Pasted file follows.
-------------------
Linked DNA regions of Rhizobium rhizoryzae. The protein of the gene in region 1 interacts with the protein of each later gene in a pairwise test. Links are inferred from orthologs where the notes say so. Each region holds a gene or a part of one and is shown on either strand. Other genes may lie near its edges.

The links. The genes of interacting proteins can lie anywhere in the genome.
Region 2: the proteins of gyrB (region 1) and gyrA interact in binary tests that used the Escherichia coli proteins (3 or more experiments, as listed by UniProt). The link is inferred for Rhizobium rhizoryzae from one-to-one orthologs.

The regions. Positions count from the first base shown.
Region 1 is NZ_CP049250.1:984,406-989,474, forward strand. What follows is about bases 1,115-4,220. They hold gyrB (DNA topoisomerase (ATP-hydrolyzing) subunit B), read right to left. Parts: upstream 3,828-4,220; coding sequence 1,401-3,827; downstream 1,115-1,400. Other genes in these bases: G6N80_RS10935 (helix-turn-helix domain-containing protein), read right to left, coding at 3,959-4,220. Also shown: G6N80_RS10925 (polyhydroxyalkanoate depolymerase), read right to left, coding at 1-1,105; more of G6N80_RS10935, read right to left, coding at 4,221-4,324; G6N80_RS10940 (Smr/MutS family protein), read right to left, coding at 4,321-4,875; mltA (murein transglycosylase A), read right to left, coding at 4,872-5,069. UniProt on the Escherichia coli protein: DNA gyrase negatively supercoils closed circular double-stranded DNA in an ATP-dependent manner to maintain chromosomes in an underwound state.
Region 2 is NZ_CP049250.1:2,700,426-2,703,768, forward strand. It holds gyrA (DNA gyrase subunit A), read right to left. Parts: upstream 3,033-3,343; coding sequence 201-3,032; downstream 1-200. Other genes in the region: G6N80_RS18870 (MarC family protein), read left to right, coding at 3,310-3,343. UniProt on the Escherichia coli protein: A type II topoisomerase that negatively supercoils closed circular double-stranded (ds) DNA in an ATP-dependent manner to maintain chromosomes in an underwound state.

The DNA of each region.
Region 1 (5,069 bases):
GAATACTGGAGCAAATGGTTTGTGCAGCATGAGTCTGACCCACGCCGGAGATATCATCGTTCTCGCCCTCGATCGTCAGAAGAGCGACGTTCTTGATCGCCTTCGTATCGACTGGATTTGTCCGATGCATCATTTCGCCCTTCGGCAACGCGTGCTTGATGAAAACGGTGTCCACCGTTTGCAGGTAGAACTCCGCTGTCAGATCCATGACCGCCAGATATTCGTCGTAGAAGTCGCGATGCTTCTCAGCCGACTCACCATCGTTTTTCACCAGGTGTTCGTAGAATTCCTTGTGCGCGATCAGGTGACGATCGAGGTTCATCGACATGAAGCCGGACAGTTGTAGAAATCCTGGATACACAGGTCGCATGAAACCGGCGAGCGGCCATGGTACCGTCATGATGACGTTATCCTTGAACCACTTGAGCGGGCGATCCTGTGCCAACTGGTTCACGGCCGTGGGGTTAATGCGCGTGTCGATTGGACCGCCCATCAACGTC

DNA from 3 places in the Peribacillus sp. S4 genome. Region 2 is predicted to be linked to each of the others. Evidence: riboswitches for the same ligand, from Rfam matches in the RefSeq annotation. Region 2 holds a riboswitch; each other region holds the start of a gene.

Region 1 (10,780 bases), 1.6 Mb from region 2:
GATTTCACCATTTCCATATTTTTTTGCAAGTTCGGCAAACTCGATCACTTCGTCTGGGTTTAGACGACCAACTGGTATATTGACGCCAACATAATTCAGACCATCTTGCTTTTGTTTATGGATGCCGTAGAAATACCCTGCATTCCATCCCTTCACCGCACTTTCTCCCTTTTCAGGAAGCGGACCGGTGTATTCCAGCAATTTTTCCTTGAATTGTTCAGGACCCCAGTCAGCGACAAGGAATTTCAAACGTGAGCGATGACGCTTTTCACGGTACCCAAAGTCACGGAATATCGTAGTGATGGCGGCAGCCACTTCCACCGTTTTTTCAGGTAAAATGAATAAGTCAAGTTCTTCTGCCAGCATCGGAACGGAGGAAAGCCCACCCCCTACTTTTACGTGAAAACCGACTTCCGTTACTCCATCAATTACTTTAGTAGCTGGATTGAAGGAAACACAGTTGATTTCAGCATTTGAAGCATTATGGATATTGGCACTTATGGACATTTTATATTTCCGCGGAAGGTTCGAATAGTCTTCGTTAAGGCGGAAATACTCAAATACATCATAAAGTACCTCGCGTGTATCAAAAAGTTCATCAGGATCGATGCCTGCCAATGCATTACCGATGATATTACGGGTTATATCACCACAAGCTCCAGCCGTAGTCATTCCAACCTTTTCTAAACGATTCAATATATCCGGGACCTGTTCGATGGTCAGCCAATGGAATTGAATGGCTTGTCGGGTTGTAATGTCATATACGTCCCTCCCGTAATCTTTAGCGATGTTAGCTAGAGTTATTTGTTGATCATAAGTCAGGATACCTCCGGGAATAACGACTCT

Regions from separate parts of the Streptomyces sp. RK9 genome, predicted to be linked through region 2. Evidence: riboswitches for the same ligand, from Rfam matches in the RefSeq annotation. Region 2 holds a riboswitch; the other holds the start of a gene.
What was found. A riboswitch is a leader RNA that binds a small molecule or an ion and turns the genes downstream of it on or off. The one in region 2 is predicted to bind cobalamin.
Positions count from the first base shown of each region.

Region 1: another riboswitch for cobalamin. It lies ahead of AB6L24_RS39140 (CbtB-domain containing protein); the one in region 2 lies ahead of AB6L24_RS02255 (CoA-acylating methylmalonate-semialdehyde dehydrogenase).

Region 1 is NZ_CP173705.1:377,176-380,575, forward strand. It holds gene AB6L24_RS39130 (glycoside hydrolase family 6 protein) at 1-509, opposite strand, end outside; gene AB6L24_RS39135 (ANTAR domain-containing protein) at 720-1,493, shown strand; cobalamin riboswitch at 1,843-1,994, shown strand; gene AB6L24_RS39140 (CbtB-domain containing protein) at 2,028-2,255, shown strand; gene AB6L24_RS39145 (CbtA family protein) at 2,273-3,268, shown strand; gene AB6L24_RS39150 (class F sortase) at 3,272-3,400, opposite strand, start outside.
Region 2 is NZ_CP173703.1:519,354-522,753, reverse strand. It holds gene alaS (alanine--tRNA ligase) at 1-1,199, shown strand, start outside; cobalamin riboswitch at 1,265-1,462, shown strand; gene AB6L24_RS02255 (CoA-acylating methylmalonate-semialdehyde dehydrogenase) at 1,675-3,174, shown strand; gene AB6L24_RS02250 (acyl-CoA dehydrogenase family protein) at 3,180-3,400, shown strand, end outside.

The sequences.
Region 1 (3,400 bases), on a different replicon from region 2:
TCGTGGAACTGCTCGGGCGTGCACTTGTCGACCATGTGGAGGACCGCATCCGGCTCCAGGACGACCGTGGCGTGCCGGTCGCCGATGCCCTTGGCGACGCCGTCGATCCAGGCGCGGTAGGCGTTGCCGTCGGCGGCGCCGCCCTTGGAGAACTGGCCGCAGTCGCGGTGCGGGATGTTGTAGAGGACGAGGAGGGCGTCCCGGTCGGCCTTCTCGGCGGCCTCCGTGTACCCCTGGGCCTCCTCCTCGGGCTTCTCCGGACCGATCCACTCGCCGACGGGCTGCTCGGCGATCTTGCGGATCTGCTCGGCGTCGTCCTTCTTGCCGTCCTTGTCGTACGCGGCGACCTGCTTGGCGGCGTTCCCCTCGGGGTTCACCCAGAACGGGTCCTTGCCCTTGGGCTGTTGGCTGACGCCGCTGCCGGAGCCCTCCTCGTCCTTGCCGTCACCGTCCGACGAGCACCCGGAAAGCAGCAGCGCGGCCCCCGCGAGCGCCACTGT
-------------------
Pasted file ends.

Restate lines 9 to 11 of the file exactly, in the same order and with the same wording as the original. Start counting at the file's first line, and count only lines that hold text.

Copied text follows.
GAATACTGGAGCAAATGGTTTGTGCAGCATGAGTCTGACCCACGCCGGAGATATCATCGTTCTCGCCCTCGATCGTCAGAAGAGCGACGTTCTTGATCGCCTTCGTATCGACTGGATTTGTCCGATGCATCATTTCGCCCTTCGGCAACGCGTGCTTGATGAAAACGGTGTCCACCGTTTGCAGGTAGAACTCCGCTGTCAGATCCATGACCGCCAGATATTCGTCGTAGAAGTCGCGATGCTTCTCAGCCGACTCACCATCGTTTTTCACCAGGTGTTCGTAGAATTCCTTGTGCGCGATCAGGTGACGATCGAGGTTCATCGACATGAAGCCGGACAGTTGTAGAAATCCTGGATACACAGGTCGCATGAAACCGGCGAGCGGCCATGGTACCGTCATGATGACGTTATCCTTGAACCACTTGAGCGGGCGATCCTGTGCCAACTGGTTCACGGCCGTGGGGTTAATGCGCGTGTCGATTGGACCGCCCATCAACGTC

DNA from 3 places in the Peribacillus sp. S4 genome. Region 2 is predicted to be linked to each of the others. Evidence: riboswitches for the same ligand, from Rfam matches in the RefSeq annotation. Region 2 holds a riboswitch; each other region holds the start of a gene.

Region 1 (10,780 bases), 1.6 Mb from region 2: